Love letters from the heart and soul


One-woman show: Hee showing the pieces of kuih kapit baked in moulds over the stove at her rented shoplot in Lebuh McNair in George Town, Penang. — LIM BENG TATT/The Star

GEORGE TOWN: From boba milk tea to kuih kapit (love letters), there’s nothing Hee Swee Yen doesn’t put her heart and soul into with the food she makes.

These days, Hee has been busy producing kuih kapit, a skill she picked up in her teenage years.

She would wake up as early as 3am daily to prepare the batter.

The 43-year-old single mother of two gets the preparations done all by herself. These include making the batter, baking, rolling the delicacy and packaging.

Hee is not keen on hiring any help because she wants to maintain the quality of her kuih kapit.

“I just want to keep my standards up,” she said.

Her venture into kuih kapit making began when she closed her boba milk tea and Taiwanese sausage business in Balik Pulau during the movement control order.

“For the past 17 years, I have been baking kuih kapit but only during the festive time.

“So, when I closed my business two years ago, I thought why not fall back on this skill of making kuih kapit?

“I had learnt it during my teenage years and improvised over the years,” she said as she rolled thin slices of kuih kapit at her rented shoplot in Lebuh McNair here.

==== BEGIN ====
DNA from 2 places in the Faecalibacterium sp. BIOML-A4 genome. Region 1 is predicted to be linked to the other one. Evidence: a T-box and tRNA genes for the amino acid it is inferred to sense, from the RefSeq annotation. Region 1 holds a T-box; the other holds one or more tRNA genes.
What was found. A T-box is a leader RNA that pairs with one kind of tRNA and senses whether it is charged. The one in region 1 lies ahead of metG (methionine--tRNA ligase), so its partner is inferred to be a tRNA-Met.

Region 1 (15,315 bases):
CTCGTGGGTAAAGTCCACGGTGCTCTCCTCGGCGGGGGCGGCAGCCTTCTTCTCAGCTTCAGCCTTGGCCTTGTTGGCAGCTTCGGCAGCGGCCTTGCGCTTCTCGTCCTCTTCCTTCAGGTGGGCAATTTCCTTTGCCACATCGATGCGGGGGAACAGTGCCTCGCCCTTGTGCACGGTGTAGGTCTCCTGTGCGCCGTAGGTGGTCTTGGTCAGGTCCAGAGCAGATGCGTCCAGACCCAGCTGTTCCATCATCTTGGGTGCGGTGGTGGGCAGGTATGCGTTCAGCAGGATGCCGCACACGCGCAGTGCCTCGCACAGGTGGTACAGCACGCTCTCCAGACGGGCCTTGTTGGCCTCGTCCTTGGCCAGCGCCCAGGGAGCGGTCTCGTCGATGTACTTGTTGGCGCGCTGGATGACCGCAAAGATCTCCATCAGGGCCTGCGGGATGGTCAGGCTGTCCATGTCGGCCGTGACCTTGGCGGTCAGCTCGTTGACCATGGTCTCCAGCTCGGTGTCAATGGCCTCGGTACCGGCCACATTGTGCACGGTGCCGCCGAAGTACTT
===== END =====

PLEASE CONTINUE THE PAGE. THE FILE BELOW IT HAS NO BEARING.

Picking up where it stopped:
Hee said she would usually start making the love letters a month before the festive celebration.

“By Chinese New Year, I expect to deliver 100 containers of kuih kapit, each containing over 100 pieces,” she added.

Hee said she takes pride in her recipe as “everything is done from scratch”.

The batter, she said, contains more eggs and coconut milk so that the love letters are more fragrant and crispier.“For each kilogramme of flour, I use over 100 eggs,” she said.

“By doing everything on my own, I get to control the fire and consistency of production throughout the day.”

Hee said her son, 20, and daughter, 16, would sometimes help her.

To promote the traditional must-have for Chinese New Year, Hee said she allowed tourists coming near her shoplot to try out samples, with some even getting a hands-on experience in making the love letters.

“Visitors get to learn about the tradition of making kuih kapit. They take photos and even end up buying them.

“I’ve started selling to walk-in customers as supplying to wholesalers reduces my profit margin,” she said.

Hee’s kuih kapit sells for RM34 to RM40 per container depending on the size.

Besides kuih kapit, she also bakes peanut, almond and green pea cookies, as well as pineapple tarts.

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